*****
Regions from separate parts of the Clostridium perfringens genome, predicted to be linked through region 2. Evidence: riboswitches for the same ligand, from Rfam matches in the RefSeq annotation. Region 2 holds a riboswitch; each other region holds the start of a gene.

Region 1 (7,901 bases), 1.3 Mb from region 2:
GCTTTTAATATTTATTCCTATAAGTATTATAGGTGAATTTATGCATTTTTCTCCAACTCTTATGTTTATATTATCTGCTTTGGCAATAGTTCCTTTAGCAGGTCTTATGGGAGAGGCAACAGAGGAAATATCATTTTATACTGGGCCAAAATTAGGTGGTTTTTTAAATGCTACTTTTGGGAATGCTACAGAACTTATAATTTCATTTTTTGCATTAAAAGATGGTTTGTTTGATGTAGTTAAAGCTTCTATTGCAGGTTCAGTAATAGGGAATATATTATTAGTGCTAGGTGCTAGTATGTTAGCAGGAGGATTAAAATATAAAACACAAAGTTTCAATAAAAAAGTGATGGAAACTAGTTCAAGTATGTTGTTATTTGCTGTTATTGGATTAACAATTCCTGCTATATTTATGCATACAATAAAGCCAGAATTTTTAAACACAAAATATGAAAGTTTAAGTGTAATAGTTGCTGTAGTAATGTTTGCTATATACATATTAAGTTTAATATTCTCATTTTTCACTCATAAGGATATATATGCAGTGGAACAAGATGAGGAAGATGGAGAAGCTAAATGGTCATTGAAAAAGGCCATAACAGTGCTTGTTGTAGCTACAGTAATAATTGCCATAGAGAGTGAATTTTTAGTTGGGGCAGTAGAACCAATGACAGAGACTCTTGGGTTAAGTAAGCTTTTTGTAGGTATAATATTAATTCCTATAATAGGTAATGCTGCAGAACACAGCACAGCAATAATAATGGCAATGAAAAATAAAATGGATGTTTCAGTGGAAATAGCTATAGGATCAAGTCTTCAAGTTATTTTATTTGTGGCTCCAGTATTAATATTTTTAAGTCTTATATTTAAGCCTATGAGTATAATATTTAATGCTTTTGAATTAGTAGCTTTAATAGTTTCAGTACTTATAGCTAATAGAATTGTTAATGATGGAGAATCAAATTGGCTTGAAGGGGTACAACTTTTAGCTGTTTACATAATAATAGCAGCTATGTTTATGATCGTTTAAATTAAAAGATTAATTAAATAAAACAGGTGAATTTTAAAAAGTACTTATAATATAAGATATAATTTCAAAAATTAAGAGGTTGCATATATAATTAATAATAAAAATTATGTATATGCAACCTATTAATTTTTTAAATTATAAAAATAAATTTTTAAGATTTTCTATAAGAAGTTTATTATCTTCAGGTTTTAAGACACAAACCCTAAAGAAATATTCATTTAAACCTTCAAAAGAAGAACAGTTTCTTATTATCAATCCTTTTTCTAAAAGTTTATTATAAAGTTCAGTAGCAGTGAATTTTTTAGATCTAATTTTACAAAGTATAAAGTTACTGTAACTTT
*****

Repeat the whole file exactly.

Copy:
Regions from separate parts of the Clostridium perfringens genome, predicted to be linked through region 2. Evidence: riboswitches for the same ligand, from Rfam matches in the RefSeq annotation. Region 2 holds a riboswitch; each other region holds the start of a gene.

Region 1 (7,901 bases), 1.3 Mb from region 2:
GCTTTTAATATTTATTCCTATAAGTATTATAGGTGAATTTATGCATTTTTCTCCAACTCTTATGTTTATATTATCTGCTTTGGCAATAGTTCCTTTAGCAGGTCTTATGGGAGAGGCAACAGAGGAAATATCATTTTATACTGGGCCAAAATTAGGTGGTTTTTTAAATGCTACTTTTGGGAATGCTACAGAACTTATAATTTCATTTTTTGCATTAAAAGATGGTTTGTTTGATGTAGTTAAAGCTTCTATTGCAGGTTCAGTAATAGGGAATATATTATTAGTGCTAGGTGCTAGTATGTTAGCAGGAGGATTAAAATATAAAACACAAAGTTTCAATAAAAAAGTGATGGAAACTAGTTCAAGTATGTTGTTATTTGCTGTTATTGGATTAACAATTCCTGCTATATTTATGCATACAATAAAGCCAGAATTTTTAAACACAAAATATGAAAGTTTAAGTGTAATAGTTGCTGTAGTAATGTTTGCTATATACATATTAAGTTTAATATTCTCATTTTTCACTCATAAGGATATATATGCAGTGGAACAAGATGAGGAAGATGGAGAAGCTAAATGGTCATTGAAAAAGGCCATAACAGTGCTTGTTGTAGCTACAGTAATAATTGCCATAGAGAGTGAATTTTTAGTTGGGGCAGTAGAACCAATGACAGAGACTCTTGGGTTAAGTAAGCTTTTTGTAGGTATAATATTAATTCCTATAATAGGTAATGCTGCAGAACACAGCACAGCAATAATAATGGCAATGAAAAATAAAATGGATGTTTCAGTGGAAATAGCTATAGGATCAAGTCTTCAAGTTATTTTATTTGTGGCTCCAGTATTAATATTTTTAAGTCTTATATTTAAGCCTATGAGTATAATATTTAATGCTTTTGAATTAGTAGCTTTAATAGTTTCAGTACTTATAGCTAATAGAATTGTTAATGATGGAGAATCAAATTGGCTTGAAGGGGTACAACTTTTAGCTGTTTACATAATAATAGCAGCTATGTTTATGATCGTTTAAATTAAAAGATTAATTAAATAAAACAGGTGAATTTTAAAAAGTACTTATAATATAAGATATAATTTCAAAAATTAAGAGGTTGCATATATAATTAATAATAAAAATTATGTATATGCAACCTATTAATTTTTTAAATTATAAAAATAAATTTTTAAGATTTTCTATAAGAAGTTTATTATCTTCAGGTTTTAAGACACAAACCCTAAAGAAATATTCATTTAAACCTTCAAAAGAAGAACAGTTTCTTATTATCAATCCTTTTTCTAAAAGTTTATTATAAAGTTCAGTAGCAGTGAATTTTTTAGATCTAATTTTACAAAGTATAAAGTTACTGTAACTTT